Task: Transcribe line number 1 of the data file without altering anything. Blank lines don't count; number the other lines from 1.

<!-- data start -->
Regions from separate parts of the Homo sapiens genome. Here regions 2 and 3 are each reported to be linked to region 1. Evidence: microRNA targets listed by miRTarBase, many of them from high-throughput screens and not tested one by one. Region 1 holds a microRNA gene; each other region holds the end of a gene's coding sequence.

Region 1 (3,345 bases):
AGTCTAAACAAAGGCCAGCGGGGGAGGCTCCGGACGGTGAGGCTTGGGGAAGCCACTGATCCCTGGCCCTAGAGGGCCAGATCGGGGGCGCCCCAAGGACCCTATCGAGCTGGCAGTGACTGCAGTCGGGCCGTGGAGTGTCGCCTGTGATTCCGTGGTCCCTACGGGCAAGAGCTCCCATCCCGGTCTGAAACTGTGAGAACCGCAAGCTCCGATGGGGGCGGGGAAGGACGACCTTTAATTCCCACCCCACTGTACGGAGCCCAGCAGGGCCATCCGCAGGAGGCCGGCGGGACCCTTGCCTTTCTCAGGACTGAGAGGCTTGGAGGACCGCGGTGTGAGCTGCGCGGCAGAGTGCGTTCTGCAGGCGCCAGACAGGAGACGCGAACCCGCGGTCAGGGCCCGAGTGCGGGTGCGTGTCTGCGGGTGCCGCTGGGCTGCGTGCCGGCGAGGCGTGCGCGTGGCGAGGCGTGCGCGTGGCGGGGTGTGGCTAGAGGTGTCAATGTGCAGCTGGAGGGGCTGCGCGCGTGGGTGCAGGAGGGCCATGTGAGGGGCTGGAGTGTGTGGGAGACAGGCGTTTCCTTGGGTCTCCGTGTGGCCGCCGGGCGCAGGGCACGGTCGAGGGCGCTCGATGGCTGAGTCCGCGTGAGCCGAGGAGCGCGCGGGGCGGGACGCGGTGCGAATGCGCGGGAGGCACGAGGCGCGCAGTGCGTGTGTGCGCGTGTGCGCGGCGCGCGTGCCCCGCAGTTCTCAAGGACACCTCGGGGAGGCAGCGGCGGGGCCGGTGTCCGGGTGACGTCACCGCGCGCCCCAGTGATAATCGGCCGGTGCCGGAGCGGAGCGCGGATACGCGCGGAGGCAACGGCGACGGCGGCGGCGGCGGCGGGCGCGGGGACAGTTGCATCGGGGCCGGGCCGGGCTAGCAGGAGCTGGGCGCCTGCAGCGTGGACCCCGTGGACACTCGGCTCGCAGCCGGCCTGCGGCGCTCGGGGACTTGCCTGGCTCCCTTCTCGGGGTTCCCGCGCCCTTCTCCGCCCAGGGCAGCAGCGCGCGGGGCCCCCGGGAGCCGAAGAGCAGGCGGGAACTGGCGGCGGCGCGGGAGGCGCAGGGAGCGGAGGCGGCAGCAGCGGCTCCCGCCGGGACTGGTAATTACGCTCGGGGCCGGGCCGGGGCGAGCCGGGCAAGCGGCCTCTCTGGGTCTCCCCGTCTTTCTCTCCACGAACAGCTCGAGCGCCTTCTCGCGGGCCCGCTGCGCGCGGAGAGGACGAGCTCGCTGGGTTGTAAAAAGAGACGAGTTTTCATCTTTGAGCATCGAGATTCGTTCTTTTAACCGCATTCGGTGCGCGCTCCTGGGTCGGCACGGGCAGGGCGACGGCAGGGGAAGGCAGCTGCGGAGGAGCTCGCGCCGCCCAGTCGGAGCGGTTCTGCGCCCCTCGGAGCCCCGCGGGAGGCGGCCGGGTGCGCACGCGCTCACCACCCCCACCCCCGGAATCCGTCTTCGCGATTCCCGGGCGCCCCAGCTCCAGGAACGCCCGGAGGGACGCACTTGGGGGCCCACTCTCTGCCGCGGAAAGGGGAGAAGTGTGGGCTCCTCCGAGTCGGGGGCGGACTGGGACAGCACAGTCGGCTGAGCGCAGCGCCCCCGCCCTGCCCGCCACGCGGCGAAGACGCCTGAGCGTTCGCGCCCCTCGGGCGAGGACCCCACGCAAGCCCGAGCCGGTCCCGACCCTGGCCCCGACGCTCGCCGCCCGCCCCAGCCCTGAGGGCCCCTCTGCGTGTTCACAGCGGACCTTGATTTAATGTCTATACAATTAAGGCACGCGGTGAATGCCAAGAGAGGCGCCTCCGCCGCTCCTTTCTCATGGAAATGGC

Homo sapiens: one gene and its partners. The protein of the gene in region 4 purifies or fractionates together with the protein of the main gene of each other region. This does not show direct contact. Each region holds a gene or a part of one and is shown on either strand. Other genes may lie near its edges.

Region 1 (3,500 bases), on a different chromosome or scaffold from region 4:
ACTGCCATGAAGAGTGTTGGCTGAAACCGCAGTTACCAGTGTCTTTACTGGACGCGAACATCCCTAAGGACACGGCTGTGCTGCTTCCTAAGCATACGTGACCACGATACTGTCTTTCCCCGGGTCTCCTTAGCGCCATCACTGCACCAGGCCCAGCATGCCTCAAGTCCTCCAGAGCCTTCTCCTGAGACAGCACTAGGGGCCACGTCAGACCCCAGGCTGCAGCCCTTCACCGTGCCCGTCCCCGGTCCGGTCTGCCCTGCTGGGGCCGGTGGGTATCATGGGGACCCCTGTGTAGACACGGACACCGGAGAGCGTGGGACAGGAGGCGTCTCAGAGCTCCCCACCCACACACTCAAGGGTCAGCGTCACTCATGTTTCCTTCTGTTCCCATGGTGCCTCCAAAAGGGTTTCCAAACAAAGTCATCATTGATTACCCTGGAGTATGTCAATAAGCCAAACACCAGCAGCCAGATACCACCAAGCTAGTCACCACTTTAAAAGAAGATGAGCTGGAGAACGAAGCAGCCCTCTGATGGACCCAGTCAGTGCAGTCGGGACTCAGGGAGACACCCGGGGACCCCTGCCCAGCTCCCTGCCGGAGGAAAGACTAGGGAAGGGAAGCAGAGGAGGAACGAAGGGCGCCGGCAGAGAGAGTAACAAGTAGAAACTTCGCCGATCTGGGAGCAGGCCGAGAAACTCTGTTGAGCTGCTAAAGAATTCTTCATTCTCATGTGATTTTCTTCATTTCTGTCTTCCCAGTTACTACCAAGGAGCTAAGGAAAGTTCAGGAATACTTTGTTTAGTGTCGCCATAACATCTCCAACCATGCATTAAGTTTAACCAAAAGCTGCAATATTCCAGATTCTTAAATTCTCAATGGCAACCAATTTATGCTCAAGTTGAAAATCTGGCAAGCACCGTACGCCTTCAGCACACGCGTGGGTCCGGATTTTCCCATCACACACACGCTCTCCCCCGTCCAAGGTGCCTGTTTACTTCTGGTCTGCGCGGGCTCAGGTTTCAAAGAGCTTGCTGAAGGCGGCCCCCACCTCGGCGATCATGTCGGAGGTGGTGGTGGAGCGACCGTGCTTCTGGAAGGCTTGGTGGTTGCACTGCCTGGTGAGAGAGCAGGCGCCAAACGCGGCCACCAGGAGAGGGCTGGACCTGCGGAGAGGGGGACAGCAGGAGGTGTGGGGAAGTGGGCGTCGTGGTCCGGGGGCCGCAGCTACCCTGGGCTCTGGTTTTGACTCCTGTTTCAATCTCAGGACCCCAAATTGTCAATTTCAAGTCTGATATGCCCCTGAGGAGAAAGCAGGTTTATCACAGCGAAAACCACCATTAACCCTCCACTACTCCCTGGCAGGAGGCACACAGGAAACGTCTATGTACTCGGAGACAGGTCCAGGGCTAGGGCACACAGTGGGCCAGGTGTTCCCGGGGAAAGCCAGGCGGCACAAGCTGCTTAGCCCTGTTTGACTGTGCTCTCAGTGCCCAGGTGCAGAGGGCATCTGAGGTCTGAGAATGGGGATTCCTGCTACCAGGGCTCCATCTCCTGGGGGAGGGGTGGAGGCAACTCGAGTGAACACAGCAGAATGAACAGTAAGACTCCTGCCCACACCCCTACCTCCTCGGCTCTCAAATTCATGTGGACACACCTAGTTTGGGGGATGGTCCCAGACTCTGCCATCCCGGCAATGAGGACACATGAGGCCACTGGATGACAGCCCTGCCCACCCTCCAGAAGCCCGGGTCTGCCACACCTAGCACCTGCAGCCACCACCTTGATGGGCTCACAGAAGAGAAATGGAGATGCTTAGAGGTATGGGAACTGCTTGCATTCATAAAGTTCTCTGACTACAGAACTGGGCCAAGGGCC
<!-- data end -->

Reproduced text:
Regions from separate parts of the Homo sapiens genome. Here regions 2 and 3 are each reported to be linked to region 1. Evidence: microRNA targets listed by miRTarBase, many of them from high-throughput screens and not tested one by one. Region 1 holds a microRNA gene; each other region holds the end of a gene's coding sequence.